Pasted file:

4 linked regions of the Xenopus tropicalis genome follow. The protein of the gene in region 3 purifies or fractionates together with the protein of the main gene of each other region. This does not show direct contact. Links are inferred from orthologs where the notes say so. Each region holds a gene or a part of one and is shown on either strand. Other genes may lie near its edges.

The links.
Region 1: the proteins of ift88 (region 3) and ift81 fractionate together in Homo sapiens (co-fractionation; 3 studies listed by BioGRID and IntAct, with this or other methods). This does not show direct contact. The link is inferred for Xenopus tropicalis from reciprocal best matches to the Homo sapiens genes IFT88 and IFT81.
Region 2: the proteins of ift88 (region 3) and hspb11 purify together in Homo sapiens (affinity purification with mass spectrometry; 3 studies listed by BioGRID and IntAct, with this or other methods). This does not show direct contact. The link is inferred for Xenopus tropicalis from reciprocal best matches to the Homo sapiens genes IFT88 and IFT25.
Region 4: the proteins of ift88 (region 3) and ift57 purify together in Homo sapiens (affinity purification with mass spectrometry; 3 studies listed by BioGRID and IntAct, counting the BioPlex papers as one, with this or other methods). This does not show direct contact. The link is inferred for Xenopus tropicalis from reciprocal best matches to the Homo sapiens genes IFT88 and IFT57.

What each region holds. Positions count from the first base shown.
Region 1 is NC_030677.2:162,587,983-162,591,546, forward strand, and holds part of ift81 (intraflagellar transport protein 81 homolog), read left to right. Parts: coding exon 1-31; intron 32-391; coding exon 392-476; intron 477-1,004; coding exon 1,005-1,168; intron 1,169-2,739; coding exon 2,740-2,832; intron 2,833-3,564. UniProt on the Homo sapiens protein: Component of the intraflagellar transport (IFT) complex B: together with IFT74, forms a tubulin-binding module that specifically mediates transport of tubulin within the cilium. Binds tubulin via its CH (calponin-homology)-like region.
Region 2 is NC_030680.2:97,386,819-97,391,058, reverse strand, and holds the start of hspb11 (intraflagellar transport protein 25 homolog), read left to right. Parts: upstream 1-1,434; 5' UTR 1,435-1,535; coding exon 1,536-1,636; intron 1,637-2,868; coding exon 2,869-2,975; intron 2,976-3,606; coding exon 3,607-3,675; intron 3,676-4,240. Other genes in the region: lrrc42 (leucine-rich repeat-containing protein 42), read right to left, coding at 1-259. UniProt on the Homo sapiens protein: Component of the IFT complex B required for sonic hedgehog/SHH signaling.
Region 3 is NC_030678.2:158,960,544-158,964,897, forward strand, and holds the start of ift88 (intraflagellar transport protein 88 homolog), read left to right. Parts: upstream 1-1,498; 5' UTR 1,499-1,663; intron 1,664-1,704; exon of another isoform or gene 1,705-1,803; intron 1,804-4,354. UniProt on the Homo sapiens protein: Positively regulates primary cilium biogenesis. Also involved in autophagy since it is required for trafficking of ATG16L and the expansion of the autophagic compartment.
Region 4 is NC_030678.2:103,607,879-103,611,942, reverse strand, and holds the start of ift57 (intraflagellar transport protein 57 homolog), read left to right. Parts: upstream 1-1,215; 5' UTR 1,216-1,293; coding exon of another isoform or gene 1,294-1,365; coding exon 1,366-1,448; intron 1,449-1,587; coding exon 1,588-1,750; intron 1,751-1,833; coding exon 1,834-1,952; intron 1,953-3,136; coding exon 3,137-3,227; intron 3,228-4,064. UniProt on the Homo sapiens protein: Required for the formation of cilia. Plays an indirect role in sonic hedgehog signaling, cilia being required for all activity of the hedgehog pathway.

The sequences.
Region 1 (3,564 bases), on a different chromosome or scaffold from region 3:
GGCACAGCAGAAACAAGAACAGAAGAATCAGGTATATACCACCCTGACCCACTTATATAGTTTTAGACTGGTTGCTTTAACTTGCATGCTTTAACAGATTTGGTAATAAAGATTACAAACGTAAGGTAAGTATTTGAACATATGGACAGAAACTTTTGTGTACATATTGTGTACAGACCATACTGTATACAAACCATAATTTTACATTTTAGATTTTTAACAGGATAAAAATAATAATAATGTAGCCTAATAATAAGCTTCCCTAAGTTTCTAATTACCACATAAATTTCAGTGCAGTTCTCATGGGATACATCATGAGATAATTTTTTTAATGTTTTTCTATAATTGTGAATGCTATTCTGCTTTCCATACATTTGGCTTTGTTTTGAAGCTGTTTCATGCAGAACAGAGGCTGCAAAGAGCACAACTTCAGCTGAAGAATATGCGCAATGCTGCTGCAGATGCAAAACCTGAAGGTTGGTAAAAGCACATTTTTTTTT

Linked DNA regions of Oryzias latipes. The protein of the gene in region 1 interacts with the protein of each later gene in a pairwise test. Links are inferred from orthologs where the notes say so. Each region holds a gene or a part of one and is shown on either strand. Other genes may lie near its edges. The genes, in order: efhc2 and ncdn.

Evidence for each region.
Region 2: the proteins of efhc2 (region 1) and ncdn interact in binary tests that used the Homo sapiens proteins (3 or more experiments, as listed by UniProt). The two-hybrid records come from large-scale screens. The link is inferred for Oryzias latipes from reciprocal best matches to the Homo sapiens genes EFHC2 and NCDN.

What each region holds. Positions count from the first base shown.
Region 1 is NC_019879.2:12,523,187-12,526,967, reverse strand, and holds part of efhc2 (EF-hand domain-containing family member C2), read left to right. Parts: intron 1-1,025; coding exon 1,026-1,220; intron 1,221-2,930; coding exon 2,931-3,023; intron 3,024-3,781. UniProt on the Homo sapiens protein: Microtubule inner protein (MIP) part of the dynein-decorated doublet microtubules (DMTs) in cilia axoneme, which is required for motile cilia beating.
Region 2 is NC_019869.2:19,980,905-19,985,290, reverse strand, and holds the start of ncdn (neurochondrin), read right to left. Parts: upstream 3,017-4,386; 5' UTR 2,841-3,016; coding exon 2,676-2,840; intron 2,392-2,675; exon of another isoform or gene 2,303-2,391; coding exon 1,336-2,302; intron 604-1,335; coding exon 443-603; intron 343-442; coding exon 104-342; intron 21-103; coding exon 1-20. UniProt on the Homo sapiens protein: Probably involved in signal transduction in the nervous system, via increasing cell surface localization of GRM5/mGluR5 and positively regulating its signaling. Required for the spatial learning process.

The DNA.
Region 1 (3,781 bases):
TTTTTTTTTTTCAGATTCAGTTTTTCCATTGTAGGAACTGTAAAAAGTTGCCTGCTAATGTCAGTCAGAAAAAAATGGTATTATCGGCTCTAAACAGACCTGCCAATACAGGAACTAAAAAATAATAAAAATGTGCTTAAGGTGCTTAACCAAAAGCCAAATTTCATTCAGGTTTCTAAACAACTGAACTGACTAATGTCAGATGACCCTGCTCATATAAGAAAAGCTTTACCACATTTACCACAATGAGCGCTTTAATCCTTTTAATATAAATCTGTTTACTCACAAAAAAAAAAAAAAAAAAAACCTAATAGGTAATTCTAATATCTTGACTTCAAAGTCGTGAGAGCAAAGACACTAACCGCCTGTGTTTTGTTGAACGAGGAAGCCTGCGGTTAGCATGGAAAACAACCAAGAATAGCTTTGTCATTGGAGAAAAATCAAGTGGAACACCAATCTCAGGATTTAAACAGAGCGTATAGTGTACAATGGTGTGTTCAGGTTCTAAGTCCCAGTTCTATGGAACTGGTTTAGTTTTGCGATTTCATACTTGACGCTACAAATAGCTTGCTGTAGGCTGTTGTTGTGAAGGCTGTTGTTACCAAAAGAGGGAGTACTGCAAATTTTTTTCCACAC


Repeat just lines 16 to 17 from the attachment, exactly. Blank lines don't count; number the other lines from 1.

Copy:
Region 2: the proteins of efhc2 (region 1) and ncdn interact in binary tests that used the Homo sapiens proteins (3 or more experiments, as listed by UniProt). The two-hybrid records come from large-scale screens. The link is inferred for Oryzias latipes from reciprocal best matches to the Homo sapiens genes EFHC2 and NCDN.

What each region holds. Positions count from the first base shown.